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With Few Options, Prisoners Raise Children Behind Bars


A prisoner carries her daughter during a ceremony at Prey Sar prison in Phnom Penh, March 8, 2015. Twenty-two female prisoners who are either pregnant or have kids were released by the Cambodian government for International Women's Day.

A prisoner carries her daughter during a ceremony at Prey Sar prison in Phnom Penh, March 8, 2015. Twenty-two female prisoners who are either pregnant or have kids were released by the Cambodian government for International Women's Day.

Keo Chkriya was pregnant when she was sentenced to prison, on charges of drug distribution. By the time she left, she had been caring for her son in a cell for nearly two years.

“My child stayed with me until I was released,” she told VOA Khmer in a recent interview. “I was afraid he would catch a disease staying there with me.”

They lived cramped in a cell with many other women, with little to eat, in an environment ill-suited for children.

“We had to eat bad food,” she said. “The rice was sometimes not well cooked, or over cooked, and they made us the same food over and over.” Fellow prisoners would use abusive language, or yell at the children. “Sometimes we waited for too long for the gate to be opened for us to get out of the cell,” Keo Chkriya said. “The children were hot and crying, because they wanted to get outside the cell.”

Until her release, Keo Chakriya was among more than 20 women raising children in 18 prisons across the country. Those are the prisons monitored by the rights group Licadho, though there are a total 27 prisons in the country, likely with other mothers and children in them. Inside, children face malnutrition and exposure to tuberculosis, influenza and other maladies, living in small cells and waiting for their mothers to be released.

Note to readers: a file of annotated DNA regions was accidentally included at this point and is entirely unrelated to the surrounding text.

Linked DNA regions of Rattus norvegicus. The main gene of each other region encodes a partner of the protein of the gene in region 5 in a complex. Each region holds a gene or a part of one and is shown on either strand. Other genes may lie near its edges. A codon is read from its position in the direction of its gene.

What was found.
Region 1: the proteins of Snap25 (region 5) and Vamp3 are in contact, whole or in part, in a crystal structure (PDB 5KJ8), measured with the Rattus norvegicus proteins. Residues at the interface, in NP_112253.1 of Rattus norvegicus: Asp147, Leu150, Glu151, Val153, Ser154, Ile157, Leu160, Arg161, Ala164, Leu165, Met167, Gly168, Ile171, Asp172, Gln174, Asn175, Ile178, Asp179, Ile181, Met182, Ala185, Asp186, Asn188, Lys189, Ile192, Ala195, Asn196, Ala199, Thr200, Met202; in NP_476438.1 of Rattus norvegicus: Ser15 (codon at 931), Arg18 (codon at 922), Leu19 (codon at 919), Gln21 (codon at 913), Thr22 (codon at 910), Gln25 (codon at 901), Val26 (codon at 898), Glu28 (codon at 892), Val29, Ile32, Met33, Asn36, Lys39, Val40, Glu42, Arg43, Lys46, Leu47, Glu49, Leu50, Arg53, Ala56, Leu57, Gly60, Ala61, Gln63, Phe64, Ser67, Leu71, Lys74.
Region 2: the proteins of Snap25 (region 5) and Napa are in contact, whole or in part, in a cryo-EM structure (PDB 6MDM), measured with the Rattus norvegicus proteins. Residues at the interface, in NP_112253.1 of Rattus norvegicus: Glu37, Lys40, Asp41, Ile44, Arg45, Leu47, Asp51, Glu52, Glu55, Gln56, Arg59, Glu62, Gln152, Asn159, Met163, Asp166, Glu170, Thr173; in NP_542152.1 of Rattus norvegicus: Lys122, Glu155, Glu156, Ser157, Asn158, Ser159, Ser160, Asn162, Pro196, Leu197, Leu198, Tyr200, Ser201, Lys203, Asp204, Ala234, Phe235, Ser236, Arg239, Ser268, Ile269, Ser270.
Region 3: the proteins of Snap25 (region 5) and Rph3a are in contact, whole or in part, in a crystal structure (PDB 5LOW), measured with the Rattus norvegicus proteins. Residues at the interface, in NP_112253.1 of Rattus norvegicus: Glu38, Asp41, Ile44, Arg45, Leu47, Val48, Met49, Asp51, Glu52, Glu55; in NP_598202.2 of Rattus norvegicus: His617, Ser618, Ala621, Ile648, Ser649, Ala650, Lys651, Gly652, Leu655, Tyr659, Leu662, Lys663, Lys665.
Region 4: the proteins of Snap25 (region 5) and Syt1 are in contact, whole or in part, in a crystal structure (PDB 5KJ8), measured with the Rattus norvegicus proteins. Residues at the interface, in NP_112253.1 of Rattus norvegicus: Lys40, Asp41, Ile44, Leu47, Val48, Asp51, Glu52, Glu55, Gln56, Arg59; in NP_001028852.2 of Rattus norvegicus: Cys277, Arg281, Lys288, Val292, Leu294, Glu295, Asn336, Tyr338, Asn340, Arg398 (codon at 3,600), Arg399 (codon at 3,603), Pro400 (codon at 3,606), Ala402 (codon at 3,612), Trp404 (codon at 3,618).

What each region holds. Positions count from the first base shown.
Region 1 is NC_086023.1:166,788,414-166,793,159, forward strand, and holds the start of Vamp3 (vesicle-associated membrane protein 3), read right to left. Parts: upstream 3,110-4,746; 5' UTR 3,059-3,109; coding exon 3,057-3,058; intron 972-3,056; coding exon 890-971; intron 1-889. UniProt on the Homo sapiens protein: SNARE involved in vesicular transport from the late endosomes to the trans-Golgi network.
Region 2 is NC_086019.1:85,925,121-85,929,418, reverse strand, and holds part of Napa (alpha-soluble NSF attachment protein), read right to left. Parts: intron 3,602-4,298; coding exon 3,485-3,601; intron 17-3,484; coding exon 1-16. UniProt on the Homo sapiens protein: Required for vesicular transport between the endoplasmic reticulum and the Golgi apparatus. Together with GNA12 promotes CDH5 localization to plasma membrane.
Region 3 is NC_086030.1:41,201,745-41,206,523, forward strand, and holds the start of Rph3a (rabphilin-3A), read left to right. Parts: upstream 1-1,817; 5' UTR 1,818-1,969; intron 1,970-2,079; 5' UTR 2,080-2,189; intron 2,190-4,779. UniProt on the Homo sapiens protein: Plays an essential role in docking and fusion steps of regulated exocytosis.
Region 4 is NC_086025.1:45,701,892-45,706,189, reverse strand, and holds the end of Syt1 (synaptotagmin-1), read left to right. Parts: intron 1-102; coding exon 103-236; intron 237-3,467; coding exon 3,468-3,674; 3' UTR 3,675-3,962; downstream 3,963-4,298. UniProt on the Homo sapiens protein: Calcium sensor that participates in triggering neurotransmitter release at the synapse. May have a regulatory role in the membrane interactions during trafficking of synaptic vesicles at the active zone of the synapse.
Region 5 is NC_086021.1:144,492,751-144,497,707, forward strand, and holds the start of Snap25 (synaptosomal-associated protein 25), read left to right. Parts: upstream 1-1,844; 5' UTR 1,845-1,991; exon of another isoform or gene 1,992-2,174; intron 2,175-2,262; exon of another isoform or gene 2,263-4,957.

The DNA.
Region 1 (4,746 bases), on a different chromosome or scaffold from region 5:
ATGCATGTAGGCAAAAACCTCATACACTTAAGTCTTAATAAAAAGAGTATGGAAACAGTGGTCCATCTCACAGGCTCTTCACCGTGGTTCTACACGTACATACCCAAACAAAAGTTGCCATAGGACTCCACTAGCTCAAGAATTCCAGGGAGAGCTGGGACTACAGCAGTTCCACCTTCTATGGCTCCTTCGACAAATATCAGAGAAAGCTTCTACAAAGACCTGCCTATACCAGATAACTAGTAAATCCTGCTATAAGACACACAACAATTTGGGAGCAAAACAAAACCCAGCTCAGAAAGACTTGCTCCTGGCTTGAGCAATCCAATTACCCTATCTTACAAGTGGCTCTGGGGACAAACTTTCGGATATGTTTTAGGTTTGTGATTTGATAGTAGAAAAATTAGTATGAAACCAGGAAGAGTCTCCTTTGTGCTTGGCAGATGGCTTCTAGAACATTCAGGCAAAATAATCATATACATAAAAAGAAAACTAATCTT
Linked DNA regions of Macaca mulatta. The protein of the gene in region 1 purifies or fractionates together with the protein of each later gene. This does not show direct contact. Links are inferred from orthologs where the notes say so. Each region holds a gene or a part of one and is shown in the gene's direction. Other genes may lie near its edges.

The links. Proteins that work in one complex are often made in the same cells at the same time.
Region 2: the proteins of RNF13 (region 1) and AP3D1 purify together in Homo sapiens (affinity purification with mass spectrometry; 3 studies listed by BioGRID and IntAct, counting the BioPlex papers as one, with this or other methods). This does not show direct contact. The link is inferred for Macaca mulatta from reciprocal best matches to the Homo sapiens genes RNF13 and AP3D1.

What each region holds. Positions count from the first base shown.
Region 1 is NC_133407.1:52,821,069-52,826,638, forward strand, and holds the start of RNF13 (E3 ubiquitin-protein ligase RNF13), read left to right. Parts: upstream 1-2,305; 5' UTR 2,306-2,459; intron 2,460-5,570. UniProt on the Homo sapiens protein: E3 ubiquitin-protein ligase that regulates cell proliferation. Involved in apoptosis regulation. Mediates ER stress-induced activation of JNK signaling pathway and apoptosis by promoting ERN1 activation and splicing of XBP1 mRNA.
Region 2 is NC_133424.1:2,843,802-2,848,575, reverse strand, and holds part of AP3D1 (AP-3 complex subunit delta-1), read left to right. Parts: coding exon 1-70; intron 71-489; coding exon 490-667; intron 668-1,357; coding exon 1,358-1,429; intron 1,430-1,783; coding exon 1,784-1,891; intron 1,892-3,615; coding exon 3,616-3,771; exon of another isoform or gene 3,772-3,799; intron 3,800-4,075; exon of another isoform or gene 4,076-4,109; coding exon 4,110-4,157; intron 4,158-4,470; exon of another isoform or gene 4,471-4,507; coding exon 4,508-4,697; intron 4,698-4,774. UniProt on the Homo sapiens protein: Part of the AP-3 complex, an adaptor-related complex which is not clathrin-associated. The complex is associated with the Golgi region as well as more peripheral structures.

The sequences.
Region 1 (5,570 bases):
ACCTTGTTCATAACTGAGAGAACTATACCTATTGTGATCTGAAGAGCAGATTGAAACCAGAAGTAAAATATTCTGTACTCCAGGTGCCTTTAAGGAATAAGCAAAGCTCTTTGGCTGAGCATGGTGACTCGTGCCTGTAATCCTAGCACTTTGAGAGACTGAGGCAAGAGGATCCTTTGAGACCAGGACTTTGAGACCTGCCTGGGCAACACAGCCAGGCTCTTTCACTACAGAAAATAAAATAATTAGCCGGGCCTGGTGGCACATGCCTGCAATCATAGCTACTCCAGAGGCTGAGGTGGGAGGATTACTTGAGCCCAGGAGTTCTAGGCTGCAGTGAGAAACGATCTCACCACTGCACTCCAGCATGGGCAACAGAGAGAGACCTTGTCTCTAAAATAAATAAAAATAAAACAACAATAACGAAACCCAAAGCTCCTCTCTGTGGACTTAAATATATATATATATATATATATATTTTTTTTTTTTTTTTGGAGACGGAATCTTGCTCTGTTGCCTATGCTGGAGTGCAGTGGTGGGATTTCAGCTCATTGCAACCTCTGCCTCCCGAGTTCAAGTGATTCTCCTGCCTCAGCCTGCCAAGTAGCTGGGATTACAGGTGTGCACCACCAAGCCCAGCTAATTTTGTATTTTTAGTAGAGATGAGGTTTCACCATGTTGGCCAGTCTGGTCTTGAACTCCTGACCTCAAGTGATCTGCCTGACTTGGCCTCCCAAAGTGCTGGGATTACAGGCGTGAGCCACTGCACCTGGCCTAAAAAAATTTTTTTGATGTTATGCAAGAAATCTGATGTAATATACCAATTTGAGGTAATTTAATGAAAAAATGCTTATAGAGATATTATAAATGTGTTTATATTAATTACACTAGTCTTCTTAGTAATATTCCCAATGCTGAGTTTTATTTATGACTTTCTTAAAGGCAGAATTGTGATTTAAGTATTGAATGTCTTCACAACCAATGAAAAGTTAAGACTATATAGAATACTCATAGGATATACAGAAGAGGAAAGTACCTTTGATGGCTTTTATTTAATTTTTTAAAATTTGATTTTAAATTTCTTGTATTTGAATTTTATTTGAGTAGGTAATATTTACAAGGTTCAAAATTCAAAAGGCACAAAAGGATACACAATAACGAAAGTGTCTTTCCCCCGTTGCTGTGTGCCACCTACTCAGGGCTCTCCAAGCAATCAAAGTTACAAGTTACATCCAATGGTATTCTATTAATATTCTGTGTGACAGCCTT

These are children like Dara, highlighted in a recent report on children in prison, issued by Licdaho. Dara stayed in prison with his mother in Kandal province until he was too old to be kept there—just four years old. He was abused by his mother in prison and is still unable to speak.

“Dara’s mother openly admitted that she regularly beat him and that this abuse did not stop until he left prison,” Licadho said in a statement. “Despite physical signs of abuse, authorities did not act until Dara was one year old at which point the guards reportedly beat his mother in response.”

“Dara’s experiences demonstrate the appalling failure of Cambodian authorities to take appropriate actions when a child is at risk,” Licadho Director Naly Pilorge said in a statement. “The authorities must stop sidestepping their responsibilities towards children in prisons.”

“Prison authorities have to closely monitor children in prison and establish special safeguards to respond to their needs and security,” Licadho Prison Supervisor Nou Sam An said in a statement. “Interventions that simply perpetuate the cycle of violence are wholly inappropriate, counter-productive and harmful.”

About half of the children in prison have never known another life, Licadho says.

Licadho issued its report last month. Last week, for International Women’s Day, Prime Minister Hun Sen called on the Ministry of Justice to release 22 women who were pregnant or had children in prison. The move follows a tradition where prisoners are released for Khmer New Year and other national holidays, but was a first for Women’s Day.

Kim Santepheap, a spokesman for the Ministry of Justice, said more releases of women are being considered for the upcoming New Year.

Still, rights workers say more needs to be done at a policy level. Am Sam Ath, monitoring supervisor for Licadho, said the government should consider keeping mothers out of prison—with punishments like community service, instead.

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